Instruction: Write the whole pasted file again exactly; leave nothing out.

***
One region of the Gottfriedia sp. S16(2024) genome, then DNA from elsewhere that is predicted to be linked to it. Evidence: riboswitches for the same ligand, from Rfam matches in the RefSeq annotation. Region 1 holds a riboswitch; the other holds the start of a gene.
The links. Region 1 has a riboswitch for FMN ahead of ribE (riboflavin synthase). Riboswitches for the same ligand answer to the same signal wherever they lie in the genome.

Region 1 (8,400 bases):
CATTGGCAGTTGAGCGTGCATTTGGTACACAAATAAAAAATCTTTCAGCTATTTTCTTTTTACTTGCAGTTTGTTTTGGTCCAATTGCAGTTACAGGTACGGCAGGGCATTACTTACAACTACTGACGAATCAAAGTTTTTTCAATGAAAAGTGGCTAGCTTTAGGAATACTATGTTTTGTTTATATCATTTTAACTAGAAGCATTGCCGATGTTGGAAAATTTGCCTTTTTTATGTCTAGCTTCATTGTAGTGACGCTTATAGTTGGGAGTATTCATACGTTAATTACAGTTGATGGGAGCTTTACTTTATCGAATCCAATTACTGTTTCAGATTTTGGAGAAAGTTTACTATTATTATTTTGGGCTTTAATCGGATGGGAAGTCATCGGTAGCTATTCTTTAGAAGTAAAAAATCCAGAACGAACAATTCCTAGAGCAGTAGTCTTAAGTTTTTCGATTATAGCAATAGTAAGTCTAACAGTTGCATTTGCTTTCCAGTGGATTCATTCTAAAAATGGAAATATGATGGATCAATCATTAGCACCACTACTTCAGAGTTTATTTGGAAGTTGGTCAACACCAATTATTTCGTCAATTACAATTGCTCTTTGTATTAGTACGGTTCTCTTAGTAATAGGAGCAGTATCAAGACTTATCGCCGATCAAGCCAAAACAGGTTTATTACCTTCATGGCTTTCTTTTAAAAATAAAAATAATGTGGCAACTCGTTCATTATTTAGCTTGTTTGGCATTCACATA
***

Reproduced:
One region of the Gottfriedia sp. S16(2024) genome, then DNA from elsewhere that is predicted to be linked to it. Evidence: riboswitches for the same ligand, from Rfam matches in the RefSeq annotation. Region 1 holds a riboswitch; the other holds the start of a gene.
The links. Region 1 has a riboswitch for FMN ahead of ribE (riboflavin synthase). Riboswitches for the same ligand answer to the same signal wherever they lie in the genome.

Region 1 (8,400 bases):
CATTGGCAGTTGAGCGTGCATTTGGTACACAAATAAAAAATCTTTCAGCTATTTTCTTTTTACTTGCAGTTTGTTTTGGTCCAATTGCAGTTACAGGTACGGCAGGGCATTACTTACAACTACTGACGAATCAAAGTTTTTTCAATGAAAAGTGGCTAGCTTTAGGAATACTATGTTTTGTTTATATCATTTTAACTAGAAGCATTGCCGATGTTGGAAAATTTGCCTTTTTTATGTCTAGCTTCATTGTAGTGACGCTTATAGTTGGGAGTATTCATACGTTAATTACAGTTGATGGGAGCTTTACTTTATCGAATCCAATTACTGTTTCAGATTTTGGAGAAAGTTTACTATTATTATTTTGGGCTTTAATCGGATGGGAAGTCATCGGTAGCTATTCTTTAGAAGTAAAAAATCCAGAACGAACAATTCCTAGAGCAGTAGTCTTAAGTTTTTCGATTATAGCAATAGTAAGTCTAACAGTTGCATTTGCTTTCCAGTGGATTCATTCTAAAAATGGAAATATGATGGATCAATCATTAGCACCACTACTTCAGAGTTTATTTGGAAGTTGGTCAACACCAATTATTTCGTCAATTACAATTGCTCTTTGTATTAGTACGGTTCTCTTAGTAATAGGAGCAGTATCAAGACTTATCGCCGATCAAGCCAAAACAGGTTTATTACCTTCATGGCTTTCTTTTAAAAATAAAAATAATGTGGCAACTCGTTCATTATTTAGCTTGTTTGGCATTCACATA